NFS 143 Nutrition in the Lifecycle. Nutrition through Pregnancy/Normal Infant Nutrition
NFS 143 Nutrition in the Lifecycle. Nutrition through Pregnancy/Normal Infant Nutrition NFS 143
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This 2 page Class Notes was uploaded by Grace Cotrupi on Monday September 19, 2016. The Class Notes belongs to NFS 143 at University of Vermont taught by Farryl Bertmann in Fall 2016. Since its upload, it has received 6 views. For similar materials see Nutrition in the life cycle in Nutrition and Food Sciences at University of Vermont.
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Date Created: 09/19/16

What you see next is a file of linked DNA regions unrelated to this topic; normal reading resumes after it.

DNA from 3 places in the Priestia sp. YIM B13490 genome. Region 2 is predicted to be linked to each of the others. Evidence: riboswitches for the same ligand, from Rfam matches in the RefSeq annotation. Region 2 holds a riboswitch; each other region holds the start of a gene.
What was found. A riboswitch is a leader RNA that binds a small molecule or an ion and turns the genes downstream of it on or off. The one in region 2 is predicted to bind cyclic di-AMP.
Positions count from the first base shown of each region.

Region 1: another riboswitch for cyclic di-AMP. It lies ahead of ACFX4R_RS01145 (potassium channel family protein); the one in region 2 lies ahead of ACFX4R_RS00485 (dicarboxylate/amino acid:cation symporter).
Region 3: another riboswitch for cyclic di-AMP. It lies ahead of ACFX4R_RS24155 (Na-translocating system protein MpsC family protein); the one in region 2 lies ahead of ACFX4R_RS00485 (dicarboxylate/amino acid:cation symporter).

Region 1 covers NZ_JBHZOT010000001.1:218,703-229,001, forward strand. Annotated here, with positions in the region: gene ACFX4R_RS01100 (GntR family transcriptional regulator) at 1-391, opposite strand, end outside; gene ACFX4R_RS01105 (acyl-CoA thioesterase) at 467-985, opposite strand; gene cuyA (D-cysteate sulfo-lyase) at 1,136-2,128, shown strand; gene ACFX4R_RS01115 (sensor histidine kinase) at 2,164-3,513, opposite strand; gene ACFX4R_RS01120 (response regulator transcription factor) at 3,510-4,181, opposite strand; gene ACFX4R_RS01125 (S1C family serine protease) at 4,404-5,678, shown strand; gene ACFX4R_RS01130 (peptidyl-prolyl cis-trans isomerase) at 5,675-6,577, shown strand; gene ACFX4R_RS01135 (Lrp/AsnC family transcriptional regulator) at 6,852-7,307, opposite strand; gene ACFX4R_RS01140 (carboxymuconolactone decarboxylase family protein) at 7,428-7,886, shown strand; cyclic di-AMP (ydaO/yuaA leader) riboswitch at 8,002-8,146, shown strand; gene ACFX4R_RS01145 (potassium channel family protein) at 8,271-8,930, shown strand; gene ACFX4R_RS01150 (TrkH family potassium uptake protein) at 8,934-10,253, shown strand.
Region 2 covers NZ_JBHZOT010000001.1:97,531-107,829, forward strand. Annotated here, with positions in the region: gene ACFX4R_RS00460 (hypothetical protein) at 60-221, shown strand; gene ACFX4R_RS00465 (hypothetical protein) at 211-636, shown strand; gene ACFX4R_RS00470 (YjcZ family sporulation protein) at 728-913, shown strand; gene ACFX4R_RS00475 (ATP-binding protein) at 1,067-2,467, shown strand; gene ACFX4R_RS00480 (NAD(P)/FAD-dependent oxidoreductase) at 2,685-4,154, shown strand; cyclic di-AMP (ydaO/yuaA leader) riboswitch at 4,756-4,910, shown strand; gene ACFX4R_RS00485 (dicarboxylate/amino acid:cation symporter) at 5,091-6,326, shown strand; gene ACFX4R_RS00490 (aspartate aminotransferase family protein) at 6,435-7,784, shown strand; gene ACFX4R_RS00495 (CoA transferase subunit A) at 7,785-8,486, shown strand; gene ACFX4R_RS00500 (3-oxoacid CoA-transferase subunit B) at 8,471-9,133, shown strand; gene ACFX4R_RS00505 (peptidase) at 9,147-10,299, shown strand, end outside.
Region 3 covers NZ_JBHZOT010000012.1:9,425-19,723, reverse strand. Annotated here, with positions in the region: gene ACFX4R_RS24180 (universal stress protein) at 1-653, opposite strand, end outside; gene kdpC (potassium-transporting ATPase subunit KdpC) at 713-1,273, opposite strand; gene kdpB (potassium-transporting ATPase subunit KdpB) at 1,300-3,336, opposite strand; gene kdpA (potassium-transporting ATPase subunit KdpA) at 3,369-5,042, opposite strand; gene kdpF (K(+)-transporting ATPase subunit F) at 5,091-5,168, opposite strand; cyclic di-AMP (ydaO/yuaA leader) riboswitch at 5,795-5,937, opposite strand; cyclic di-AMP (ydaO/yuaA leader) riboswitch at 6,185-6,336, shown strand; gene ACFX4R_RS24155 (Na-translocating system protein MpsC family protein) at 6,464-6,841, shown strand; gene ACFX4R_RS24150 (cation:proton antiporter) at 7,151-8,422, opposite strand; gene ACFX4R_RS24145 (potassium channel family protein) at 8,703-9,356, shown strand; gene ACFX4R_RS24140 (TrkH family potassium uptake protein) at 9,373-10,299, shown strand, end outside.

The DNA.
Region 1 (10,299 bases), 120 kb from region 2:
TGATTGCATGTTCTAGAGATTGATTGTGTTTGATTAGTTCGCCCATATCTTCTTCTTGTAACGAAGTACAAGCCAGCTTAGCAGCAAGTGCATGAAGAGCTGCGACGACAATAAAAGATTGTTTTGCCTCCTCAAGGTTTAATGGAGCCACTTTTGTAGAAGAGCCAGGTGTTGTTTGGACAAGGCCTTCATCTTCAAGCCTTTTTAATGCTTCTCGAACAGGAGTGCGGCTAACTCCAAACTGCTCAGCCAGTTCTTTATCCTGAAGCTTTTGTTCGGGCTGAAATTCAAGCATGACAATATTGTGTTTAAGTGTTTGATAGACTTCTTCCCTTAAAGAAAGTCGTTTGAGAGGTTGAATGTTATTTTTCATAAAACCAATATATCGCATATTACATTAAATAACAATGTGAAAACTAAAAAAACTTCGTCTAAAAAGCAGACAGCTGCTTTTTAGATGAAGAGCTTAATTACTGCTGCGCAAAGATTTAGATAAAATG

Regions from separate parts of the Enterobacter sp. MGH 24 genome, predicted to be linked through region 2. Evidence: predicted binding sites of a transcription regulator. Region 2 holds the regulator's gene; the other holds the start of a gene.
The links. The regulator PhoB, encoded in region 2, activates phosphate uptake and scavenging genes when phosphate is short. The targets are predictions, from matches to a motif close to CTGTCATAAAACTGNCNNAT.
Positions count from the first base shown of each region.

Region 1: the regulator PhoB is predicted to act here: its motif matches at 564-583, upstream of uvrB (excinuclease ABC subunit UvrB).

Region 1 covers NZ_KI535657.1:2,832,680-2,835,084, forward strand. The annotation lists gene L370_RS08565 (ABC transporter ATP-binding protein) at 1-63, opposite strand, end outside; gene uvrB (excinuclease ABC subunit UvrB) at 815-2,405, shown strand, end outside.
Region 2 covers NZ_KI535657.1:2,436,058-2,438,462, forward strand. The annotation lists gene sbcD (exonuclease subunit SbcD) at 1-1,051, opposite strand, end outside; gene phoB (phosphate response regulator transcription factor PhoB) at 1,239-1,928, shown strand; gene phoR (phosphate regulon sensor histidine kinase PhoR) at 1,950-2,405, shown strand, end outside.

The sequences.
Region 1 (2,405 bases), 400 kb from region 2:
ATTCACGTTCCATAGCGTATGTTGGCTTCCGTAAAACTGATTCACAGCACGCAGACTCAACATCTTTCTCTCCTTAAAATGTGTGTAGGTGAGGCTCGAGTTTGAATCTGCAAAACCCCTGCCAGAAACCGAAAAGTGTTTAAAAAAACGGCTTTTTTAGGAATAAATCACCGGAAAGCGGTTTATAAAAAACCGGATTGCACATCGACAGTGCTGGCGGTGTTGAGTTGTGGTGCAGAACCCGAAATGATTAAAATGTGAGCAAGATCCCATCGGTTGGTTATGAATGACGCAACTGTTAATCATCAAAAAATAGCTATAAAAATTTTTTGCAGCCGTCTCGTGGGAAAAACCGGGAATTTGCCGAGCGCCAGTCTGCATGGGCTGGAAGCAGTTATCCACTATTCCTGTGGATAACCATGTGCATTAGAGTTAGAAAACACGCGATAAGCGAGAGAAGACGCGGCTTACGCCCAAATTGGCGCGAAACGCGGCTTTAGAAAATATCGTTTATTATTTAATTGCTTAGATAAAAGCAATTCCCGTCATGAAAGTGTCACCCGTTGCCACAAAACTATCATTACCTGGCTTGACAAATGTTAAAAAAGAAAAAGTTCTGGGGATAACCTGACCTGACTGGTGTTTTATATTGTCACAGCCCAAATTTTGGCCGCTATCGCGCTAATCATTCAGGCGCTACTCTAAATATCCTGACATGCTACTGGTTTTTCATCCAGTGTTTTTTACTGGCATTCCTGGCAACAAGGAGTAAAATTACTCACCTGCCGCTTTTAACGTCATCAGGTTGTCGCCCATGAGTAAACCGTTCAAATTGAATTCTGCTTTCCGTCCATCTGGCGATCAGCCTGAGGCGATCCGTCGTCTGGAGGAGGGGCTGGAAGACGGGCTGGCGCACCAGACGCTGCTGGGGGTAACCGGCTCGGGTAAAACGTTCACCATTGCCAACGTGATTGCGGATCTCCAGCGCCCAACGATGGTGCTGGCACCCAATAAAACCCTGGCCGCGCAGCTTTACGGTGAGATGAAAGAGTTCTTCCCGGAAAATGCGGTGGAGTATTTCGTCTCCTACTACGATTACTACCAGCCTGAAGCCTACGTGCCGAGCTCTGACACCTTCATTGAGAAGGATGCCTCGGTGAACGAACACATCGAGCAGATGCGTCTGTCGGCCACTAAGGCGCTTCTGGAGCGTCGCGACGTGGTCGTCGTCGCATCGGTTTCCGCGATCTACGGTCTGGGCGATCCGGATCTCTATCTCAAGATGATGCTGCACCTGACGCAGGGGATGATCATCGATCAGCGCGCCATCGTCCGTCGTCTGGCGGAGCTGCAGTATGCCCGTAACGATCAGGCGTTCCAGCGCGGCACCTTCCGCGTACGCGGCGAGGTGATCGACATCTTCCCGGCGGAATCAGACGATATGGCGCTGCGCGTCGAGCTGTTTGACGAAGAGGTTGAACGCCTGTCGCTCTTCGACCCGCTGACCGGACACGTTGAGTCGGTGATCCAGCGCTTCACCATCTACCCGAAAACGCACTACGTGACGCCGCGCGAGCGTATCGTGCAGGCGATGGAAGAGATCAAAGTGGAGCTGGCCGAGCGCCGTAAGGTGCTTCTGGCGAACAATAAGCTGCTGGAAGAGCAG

Nutrition through Pregnancy/Infant Nutrition Tuesday, September 6, 2016 10:04 AM Gestational Diabetes Appears in 5% of all pregnancies Usually detected between 24-28 weeks of pregnancy Can usually be treated by lifestyle adjustments Tested with an oral glucose tolerance test (drink sugary drink, blood tests to see how body is metabolizing sugar) Children born of women with diabetes are more likely to be larger, higher chance of C-section Lifestyle and Pregnancy Pregnant women are more likely to be willing to make lifestyle adjustments Alcohol Consumption o 50% of pregnancies are unplanned, so early drinking when women are unaware they are pregnant can be problematic. o There is no safe amount of alcohol consumption during pregnancy. o Can result in fetal alcohol syndrome. Small head, low nasal bridge, small eye openings, flat midface, underdeveloped jaw, thin upper lip, smooth philtrum, short nose Caffeine Consumption o There may be an increased risk of miscarriage among women who consume more that 300 mg/day Normal Infant Nutrition Growth in Infancy CDC charts are based on Midwestern, Caucasian babies. WHO charts take into account other factors that impact healthy growth. Colic Uncontrolled crying or fussing in an otherwise healthy infant o Rule of three: starts at 3 weeks of age, more than three hours of crying at least three days a week, last more than three weeks Resolves spontaneously Mother drinking cows milk is linked to colic Food safety Using bottles increases risk of food born illness. Complementary foods can increase risk of foodborne illness. Also don't want to be overly sterile Nutrient Requirements Breast milk changes to meet the needs of the child Food should be energy dense Protein - birth to six months is 1.5 g per kg per day Fatty acids o Growing concern that infants need long chain polyunsaturated fatty acids (found in breast milk) o Iron - Most common childhood nutritional deficiency worldwide. Causes delays in motor and cognitive development as a result of irreversible brain damage. Delaying clamping the umbilical cord gives the child additional iron at birth. o Zinc - deficiency is linked to reduced activity/play/growth o Vitamin D - Can cause rickets o After six months, introduce complementary foods 12% vitamin A 25-50% copper 50-75% thiamin, niacin and manganese 98% of iron and zinc Breast feeding o Not breastfeeding Infection, otitis media, lower respiratory tract infection, etc. SIDS increases, Necrotizing enterocolitis increases Risk of atopic dermatitis, leukemia, lymphoma, asthma, diabetes Decreased cognitive development Increased obesity Pathogen contamination in formula o In third world countries, even if the mother is HIV positive it is safer for the child to breast feed than use formula. o In first world countries, AIDS/HIV mothers are recommended to use formula. o Breastfeeding successfully 8-12 times a day Mother should not have nipple pain Baby is growing appropriately >6 wet diapers, >3 yellow seedy stools
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